Fortune Favors The Bold: Gov. Cuomo Commits New York To Serious Climate Action

When it comes to climate change, these days are not days that call for small measures.

Governor Cuomo clearly gets that, bolstering New York's credentials as a global leader in the fight against climate change in a speech yesterday at Columbia University. There, he pledged New York to a set of important actions designed to move the state further out front as a climate champion, just as other "subnational" governments around the world are stepping up their own clean-energy, carbon-cutting actions in anticipation of the international Paris climate talks this December. (Truth is, states, cities, regions and other subnationals will be key to keeping our climate system relatively intact, as this report and other studies show.)

Former Vice-President Al Gore was on hand, and the room was packed as Governor Cuomo signed the Under 2 MOU. It's a memorandum of understanding that commits New York and 42 other states, provinces, and cities in 19 countries (so far) to lowering their greenhouse gas emissions by 80 to 95 percent below 1990 levels by 2050, the amount scientists tell us is necessary to stave off climate change's worst effects. (This builds on the Governor's speech at New York University last week, in which he took on the climate deniers and the fossil fuel industry, telling the students and the wonks assembled that "denial is not a survival strategy.")

That might not be the biggest news, though. The governor wants to work with other states and provinces, like California and Quebec, to build a broader North American carbon market that would work to shrink our carbon emissions as it creates new jobs and saves consumers some serious money on energy. "Carbon markets are a powerful tool for reducing the pollution that is contributing to climate change," the governor said. He should know: New York plays a central role in the Northeast and Mid-Atlantic's Regional Greenhouse Gas Initiative. It's sharply cut carbon pollution from power plants and now, under the EPA's Clean Power Plan, is working as a model that other states and regions can learn from. All that is excellent progress, to be sure. RGGI's created 22,000 jobs, saved consumers $1.5 billion on our energy bills, and added $2.9 billion to the regional economy over the last six years. But "small regional coalitions are not enough," Cuomo said in his speech yesterday. He talked up something bigger. "Hopefully," he said, this proposed market "will drive a national discussion in every state."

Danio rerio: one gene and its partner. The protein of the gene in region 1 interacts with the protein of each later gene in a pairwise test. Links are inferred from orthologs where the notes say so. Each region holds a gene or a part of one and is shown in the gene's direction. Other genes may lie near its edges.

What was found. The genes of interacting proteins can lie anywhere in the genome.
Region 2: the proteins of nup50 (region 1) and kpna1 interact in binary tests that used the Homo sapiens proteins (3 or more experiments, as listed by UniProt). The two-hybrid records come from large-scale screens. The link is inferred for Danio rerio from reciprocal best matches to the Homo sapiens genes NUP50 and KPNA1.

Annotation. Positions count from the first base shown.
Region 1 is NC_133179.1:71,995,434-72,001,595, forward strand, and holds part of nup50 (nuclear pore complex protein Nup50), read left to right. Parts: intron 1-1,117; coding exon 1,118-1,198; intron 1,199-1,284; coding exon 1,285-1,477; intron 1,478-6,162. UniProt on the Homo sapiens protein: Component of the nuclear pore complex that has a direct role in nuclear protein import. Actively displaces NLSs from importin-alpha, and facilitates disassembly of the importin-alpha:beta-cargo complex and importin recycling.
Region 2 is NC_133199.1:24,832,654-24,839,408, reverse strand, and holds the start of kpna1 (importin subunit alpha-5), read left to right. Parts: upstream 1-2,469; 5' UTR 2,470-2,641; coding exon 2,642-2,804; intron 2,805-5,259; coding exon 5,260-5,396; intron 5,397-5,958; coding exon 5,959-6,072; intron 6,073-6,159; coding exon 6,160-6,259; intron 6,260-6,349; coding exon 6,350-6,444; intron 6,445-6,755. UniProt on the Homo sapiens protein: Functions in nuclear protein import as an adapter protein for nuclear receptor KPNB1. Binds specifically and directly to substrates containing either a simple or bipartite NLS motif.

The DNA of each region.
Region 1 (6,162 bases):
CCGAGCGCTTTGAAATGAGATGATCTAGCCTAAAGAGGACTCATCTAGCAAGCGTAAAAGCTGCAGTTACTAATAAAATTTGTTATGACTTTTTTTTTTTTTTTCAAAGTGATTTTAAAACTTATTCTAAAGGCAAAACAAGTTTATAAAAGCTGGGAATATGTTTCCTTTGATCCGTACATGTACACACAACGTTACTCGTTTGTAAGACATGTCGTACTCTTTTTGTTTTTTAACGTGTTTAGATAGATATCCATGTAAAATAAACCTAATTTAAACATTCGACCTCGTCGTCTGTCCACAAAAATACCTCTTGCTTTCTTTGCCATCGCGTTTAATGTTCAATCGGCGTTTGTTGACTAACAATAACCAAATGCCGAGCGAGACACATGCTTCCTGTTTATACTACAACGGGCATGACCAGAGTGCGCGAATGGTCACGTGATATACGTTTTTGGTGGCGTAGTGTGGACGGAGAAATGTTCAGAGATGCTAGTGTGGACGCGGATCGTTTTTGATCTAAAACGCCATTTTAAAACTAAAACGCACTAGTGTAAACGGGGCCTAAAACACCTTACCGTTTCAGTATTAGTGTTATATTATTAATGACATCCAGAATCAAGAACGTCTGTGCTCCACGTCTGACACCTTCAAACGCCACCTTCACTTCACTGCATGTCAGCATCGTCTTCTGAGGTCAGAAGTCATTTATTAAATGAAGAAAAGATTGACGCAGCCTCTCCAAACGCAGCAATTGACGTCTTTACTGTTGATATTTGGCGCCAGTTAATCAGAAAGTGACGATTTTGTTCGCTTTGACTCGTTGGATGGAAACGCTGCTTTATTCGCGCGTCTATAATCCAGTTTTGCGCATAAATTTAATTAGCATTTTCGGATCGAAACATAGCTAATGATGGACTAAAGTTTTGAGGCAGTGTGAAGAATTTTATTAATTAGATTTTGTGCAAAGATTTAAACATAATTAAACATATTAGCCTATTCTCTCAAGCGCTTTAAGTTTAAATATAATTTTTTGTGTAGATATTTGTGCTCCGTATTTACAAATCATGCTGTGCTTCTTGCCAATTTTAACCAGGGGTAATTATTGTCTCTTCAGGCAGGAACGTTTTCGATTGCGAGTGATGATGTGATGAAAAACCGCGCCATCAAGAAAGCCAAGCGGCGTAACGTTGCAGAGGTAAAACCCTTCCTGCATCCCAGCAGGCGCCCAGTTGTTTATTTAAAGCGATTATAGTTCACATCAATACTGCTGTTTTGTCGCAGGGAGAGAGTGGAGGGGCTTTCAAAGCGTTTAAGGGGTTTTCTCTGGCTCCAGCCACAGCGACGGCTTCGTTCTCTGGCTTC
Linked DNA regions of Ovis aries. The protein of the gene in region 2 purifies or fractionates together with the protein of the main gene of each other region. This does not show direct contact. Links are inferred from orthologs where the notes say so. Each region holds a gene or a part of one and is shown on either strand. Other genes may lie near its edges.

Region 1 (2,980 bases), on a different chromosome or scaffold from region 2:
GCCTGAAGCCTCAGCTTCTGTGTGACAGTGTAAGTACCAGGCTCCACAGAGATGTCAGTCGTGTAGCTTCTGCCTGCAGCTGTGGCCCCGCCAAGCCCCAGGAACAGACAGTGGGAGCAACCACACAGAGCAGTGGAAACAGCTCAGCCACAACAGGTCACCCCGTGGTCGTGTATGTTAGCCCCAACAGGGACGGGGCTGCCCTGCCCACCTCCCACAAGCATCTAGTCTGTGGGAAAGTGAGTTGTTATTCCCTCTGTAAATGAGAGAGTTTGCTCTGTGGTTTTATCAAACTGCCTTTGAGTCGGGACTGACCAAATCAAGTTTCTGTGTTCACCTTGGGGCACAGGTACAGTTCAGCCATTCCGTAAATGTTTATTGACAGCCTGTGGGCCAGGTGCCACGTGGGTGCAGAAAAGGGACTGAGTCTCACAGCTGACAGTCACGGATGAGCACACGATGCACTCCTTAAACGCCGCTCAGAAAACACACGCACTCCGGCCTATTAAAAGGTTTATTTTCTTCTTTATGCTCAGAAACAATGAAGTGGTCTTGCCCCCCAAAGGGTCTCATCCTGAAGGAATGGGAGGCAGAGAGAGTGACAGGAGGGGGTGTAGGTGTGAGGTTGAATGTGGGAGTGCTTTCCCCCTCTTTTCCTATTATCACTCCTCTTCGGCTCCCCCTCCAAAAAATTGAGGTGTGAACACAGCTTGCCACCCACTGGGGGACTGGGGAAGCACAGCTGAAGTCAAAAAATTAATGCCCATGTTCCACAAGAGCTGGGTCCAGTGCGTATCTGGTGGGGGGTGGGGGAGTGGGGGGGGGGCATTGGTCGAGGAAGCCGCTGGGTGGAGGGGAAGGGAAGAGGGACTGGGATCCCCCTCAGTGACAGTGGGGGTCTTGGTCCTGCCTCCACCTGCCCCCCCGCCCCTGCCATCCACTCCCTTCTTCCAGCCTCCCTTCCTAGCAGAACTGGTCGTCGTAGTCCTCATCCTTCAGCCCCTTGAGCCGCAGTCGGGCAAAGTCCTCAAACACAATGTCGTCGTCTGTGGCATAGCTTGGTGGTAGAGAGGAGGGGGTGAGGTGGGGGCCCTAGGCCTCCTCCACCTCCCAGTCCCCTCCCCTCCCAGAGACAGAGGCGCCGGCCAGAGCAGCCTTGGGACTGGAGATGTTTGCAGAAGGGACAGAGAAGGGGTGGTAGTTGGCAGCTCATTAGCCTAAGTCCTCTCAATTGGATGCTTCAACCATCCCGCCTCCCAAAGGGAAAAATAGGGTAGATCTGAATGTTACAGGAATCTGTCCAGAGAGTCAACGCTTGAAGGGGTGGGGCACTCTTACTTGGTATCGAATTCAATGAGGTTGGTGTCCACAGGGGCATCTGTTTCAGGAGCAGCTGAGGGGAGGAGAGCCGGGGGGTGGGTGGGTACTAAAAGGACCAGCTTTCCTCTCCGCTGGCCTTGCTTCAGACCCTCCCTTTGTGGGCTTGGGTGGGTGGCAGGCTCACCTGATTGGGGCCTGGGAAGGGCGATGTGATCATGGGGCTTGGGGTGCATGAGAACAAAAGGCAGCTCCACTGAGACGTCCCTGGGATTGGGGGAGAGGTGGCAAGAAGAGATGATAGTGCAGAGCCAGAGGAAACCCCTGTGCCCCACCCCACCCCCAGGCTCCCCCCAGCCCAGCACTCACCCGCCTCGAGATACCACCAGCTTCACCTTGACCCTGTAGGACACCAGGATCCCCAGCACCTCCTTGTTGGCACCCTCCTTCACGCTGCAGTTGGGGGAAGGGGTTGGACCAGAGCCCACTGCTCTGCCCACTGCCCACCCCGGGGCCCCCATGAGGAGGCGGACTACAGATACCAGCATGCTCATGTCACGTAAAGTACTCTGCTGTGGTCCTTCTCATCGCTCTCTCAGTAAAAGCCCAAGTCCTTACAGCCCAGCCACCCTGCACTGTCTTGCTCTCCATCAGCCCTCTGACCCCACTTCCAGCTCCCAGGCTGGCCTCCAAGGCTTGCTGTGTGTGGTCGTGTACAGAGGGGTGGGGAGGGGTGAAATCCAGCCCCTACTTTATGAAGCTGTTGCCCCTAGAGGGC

There's more good news, too: New York will deploy solar and other clean energy technologies at every one of the State University of New York's 64 campuses. More clean energy will be installed at New York's other public buildings, too. And while he had Columbia President Lee Bollinger on the stage with him, he challenged private colleges and universities to join in. In addition to these important efforts on campuses, the Governor reaffirmed his strong commitment to cementing New York's status as a solar leader through PV installations on thousands of homes and businesses throughout the state.

For sure, there is much work to be done to ensure that the Governor's bold climate commitments are realized. This includes executing the programs necessary to achieve the ambitious renewable energy, energy efficiency, and economy-wide greenhouse gas emissions reduction targets that the New York State Energy Plan contains. And we must make continued progress in the critical Reforming the Energy Vison initiative to reform the utility business model and the workings of the state's electric grid. NRDC looks forward to working with the Cuomo team, the legislature, and other stakeholders to make sure that that happens.

But even as we roll up our sleeves and dig into the details of how to realize this ambitious vision, it's important to take a moment to celebrate the strong leadership that Governor Cuomo has exhibited in the last week, and during his time in office.

Fortune, you'll recall, favors the bold.

About the Authors

Jackson Morris

Director, Eastern Energy Project

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